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How it works

Links are used as navigational elements and can be used on their own or inline with text. It's possible to use the Tab key to navigate to the link, and the Enter key activates the link.


This component strives to follow WCAG 2.1 (level AA) guidelines, and care must be taken to ensure this effort is maintained when the component is implemented across other projects.

  • Avoid using generic link descriptions such as “Read more”, “Learn more”, or “Click here”. Out of context, it isn’t obvious where these links take you. As screen reader users can choose to read link text in isolation.
  • Use unique link text where possible. Screen reader and speech recognition software users may have trouble differentiating links that have the same text but different destination or purpose.
  • Avoid using anything longer than a full sentence for a link, ideally ten words or fewer.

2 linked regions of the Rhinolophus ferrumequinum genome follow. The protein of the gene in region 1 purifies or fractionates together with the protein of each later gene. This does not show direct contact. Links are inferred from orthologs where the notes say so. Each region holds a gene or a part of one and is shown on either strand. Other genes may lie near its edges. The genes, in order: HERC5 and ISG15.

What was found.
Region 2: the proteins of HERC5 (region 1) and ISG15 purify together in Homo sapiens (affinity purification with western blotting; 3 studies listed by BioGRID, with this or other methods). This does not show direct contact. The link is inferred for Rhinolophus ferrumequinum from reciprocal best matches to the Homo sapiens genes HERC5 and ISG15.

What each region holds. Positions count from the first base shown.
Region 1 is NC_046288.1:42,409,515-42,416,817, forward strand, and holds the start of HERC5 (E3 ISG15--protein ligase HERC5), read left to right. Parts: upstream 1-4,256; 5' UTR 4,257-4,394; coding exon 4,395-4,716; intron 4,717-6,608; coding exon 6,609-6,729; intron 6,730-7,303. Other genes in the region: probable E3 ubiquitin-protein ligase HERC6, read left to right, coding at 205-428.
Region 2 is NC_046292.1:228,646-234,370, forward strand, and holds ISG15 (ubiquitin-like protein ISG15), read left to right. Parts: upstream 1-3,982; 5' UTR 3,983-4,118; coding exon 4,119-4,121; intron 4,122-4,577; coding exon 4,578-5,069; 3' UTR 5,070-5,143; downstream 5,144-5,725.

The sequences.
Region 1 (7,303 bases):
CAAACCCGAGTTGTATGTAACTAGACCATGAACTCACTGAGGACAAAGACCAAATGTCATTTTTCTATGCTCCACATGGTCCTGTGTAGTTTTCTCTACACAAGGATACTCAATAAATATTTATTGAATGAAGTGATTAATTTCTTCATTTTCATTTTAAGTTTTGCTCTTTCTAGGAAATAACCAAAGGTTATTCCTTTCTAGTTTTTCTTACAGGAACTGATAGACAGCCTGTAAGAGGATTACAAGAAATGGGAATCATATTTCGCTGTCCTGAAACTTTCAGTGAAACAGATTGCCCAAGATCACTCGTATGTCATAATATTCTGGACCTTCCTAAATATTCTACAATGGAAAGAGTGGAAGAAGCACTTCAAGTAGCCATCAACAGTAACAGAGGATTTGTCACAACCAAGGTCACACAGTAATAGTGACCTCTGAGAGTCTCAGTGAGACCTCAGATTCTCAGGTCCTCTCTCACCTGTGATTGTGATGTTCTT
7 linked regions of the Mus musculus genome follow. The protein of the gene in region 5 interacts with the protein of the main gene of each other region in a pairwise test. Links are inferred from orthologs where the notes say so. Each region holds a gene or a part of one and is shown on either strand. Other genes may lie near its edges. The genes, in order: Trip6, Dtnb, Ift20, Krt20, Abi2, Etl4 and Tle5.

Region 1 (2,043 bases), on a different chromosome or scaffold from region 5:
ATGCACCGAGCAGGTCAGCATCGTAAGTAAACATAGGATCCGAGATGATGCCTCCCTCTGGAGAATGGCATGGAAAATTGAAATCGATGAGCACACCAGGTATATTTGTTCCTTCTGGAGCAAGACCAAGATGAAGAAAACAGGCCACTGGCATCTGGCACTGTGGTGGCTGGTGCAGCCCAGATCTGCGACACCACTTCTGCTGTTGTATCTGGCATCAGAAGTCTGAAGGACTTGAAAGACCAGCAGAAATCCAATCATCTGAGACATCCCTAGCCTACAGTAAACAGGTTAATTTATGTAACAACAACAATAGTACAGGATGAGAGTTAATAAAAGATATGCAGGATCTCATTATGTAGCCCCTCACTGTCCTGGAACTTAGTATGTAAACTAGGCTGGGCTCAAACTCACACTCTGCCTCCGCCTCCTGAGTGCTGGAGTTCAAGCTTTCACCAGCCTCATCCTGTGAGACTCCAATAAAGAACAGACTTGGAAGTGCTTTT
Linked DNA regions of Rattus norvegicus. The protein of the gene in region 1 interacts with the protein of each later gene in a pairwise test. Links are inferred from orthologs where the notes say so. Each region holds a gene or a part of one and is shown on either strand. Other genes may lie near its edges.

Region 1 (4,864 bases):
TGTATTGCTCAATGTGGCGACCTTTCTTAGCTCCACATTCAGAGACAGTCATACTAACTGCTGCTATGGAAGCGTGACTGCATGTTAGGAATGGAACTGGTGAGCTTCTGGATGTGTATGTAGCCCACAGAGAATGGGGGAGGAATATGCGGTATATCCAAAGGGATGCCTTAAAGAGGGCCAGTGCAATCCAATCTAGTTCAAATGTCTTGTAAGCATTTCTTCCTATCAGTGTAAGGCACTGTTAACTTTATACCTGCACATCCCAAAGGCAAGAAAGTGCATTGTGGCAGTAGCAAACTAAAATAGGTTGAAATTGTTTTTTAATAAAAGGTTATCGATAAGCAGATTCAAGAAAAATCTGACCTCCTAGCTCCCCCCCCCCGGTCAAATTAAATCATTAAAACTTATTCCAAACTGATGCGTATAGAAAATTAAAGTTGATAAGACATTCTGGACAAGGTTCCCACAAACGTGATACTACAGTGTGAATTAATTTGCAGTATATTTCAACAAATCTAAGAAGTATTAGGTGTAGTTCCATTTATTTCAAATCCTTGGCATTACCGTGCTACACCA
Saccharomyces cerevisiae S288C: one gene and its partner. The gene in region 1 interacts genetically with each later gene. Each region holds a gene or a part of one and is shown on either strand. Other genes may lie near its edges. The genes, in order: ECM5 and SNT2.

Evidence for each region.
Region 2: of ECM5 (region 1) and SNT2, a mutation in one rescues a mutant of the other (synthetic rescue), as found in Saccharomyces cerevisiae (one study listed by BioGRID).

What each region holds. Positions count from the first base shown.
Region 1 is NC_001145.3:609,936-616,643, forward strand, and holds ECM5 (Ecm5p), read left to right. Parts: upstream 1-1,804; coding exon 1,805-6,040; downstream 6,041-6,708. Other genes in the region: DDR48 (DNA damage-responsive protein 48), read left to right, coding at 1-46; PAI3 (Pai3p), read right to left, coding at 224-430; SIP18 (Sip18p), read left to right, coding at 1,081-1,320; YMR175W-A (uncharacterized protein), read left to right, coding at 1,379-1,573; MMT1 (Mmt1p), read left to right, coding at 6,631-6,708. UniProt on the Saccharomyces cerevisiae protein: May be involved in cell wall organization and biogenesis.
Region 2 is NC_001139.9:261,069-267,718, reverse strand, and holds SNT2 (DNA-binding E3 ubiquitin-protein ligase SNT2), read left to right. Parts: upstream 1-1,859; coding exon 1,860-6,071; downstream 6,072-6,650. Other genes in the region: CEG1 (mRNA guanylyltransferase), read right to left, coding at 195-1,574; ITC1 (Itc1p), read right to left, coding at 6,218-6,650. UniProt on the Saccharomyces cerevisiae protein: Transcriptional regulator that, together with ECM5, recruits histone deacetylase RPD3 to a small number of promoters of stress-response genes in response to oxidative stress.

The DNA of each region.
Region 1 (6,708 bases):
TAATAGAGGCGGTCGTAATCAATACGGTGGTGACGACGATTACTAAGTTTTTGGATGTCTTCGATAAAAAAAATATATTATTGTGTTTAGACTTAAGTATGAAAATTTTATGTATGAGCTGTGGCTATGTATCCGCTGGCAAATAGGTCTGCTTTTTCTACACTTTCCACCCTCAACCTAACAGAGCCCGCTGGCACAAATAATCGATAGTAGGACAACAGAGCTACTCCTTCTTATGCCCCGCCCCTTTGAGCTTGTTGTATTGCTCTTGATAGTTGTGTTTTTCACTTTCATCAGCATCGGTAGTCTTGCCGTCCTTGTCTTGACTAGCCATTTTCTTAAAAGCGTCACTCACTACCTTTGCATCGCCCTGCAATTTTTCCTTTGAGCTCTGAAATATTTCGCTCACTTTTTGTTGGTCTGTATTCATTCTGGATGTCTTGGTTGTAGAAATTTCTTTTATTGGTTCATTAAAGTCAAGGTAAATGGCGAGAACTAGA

• Use judgement when linking URLs, think about how these may be read out by a screen reader.


  • Using images as links should be avoided where possible, but if they are used, the alt text should be a replacement for the link text instead of describing the image.
  • Having adjacent links to the same place (e.g. header, image and link in text of card) should be avoided. Choose one element, or wrap all the elements together.

ARIA attributes

  • aria-describedby can be used to add some additional information about the link. It will be read out directly after the link text.
  • Be aware when using aria-label or aria-labelledby, the screen reader will skip the link text completely and read out these values only.

Note: It’s important to use button and link elements accurately. Controls with button-like behaviour (e.g. opening models, submitting forms) should be designed like buttons using the button element, and regular text links (e.g. going to an external page) should be designed like text links using the link element.